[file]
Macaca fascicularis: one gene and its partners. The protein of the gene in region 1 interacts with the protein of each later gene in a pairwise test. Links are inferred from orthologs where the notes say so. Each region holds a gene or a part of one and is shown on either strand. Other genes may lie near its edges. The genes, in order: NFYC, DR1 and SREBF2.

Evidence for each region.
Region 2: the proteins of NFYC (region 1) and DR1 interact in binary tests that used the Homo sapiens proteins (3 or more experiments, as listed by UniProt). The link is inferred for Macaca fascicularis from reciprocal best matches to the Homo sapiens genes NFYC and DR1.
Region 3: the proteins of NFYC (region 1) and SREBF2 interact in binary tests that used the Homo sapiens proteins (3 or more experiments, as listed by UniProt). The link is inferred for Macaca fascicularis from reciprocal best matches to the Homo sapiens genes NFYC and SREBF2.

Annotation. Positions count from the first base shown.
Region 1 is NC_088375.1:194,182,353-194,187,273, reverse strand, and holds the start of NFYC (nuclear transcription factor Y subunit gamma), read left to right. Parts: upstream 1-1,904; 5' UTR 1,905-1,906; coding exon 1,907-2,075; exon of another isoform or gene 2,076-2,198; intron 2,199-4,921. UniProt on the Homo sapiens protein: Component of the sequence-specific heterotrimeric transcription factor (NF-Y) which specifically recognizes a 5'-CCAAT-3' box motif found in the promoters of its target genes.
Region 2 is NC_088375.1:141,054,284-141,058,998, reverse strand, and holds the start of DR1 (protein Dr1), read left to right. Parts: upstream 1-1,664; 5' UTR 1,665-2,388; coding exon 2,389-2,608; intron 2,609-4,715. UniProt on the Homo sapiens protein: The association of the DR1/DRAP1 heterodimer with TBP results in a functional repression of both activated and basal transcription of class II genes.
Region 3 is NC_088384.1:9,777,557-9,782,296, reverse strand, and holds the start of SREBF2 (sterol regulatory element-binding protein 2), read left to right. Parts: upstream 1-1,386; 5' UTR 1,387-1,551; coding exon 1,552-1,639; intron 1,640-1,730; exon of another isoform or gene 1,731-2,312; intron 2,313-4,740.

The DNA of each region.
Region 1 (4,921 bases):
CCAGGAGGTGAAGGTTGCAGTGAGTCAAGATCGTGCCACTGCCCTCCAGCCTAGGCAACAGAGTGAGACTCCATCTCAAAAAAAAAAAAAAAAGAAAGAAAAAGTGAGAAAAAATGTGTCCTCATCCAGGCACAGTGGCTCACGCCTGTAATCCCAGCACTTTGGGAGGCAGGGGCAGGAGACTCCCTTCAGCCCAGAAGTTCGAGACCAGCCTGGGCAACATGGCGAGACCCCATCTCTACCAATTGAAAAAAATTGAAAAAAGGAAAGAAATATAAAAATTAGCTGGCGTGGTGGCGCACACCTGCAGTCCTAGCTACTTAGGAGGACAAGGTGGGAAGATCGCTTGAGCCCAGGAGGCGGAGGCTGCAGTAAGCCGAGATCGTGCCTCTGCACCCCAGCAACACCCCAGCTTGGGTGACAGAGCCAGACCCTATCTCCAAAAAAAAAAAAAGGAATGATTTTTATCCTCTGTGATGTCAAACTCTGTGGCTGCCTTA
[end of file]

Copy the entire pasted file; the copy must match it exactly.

Macaca fascicularis: one gene and its partners. The protein of the gene in region 1 interacts with the protein of each later gene in a pairwise test. Links are inferred from orthologs where the notes say so. Each region holds a gene or a part of one and is shown on either strand. Other genes may lie near its edges. The genes, in order: NFYC, DR1 and SREBF2.

Evidence for each region.
Region 2: the proteins of NFYC (region 1) and DR1 interact in binary tests that used the Homo sapiens proteins (3 or more experiments, as listed by UniProt). The link is inferred for Macaca fascicularis from reciprocal best matches to the Homo sapiens genes NFYC and DR1.
Region 3: the proteins of NFYC (region 1) and SREBF2 interact in binary tests that used the Homo sapiens proteins (3 or more experiments, as listed by UniProt). The link is inferred for Macaca fascicularis from reciprocal best matches to the Homo sapiens genes NFYC and SREBF2.

Annotation. Positions count from the first base shown.
Region 1 is NC_088375.1:194,182,353-194,187,273, reverse strand, and holds the start of NFYC (nuclear transcription factor Y subunit gamma), read left to right. Parts: upstream 1-1,904; 5' UTR 1,905-1,906; coding exon 1,907-2,075; exon of another isoform or gene 2,076-2,198; intron 2,199-4,921. UniProt on the Homo sapiens protein: Component of the sequence-specific heterotrimeric transcription factor (NF-Y) which specifically recognizes a 5'-CCAAT-3' box motif found in the promoters of its target genes.
Region 2 is NC_088375.1:141,054,284-141,058,998, reverse strand, and holds the start of DR1 (protein Dr1), read left to right. Parts: upstream 1-1,664; 5' UTR 1,665-2,388; coding exon 2,389-2,608; intron 2,609-4,715. UniProt on the Homo sapiens protein: The association of the DR1/DRAP1 heterodimer with TBP results in a functional repression of both activated and basal transcription of class II genes.
Region 3 is NC_088384.1:9,777,557-9,782,296, reverse strand, and holds the start of SREBF2 (sterol regulatory element-binding protein 2), read left to right. Parts: upstream 1-1,386; 5' UTR 1,387-1,551; coding exon 1,552-1,639; intron 1,640-1,730; exon of another isoform or gene 1,731-2,312; intron 2,313-4,740.

The DNA of each region.
Region 1 (4,921 bases):
CCAGGAGGTGAAGGTTGCAGTGAGTCAAGATCGTGCCACTGCCCTCCAGCCTAGGCAACAGAGTGAGACTCCATCTCAAAAAAAAAAAAAAAAGAAAGAAAAAGTGAGAAAAAATGTGTCCTCATCCAGGCACAGTGGCTCACGCCTGTAATCCCAGCACTTTGGGAGGCAGGGGCAGGAGACTCCCTTCAGCCCAGAAGTTCGAGACCAGCCTGGGCAACATGGCGAGACCCCATCTCTACCAATTGAAAAAAATTGAAAAAAGGAAAGAAATATAAAAATTAGCTGGCGTGGTGGCGCACACCTGCAGTCCTAGCTACTTAGGAGGACAAGGTGGGAAGATCGCTTGAGCCCAGGAGGCGGAGGCTGCAGTAAGCCGAGATCGTGCCTCTGCACCCCAGCAACACCCCAGCTTGGGTGACAGAGCCAGACCCTATCTCCAAAAAAAAAAAAAGGAATGATTTTTATCCTCTGTGATGTCAAACTCTGTGGCTGCCTTA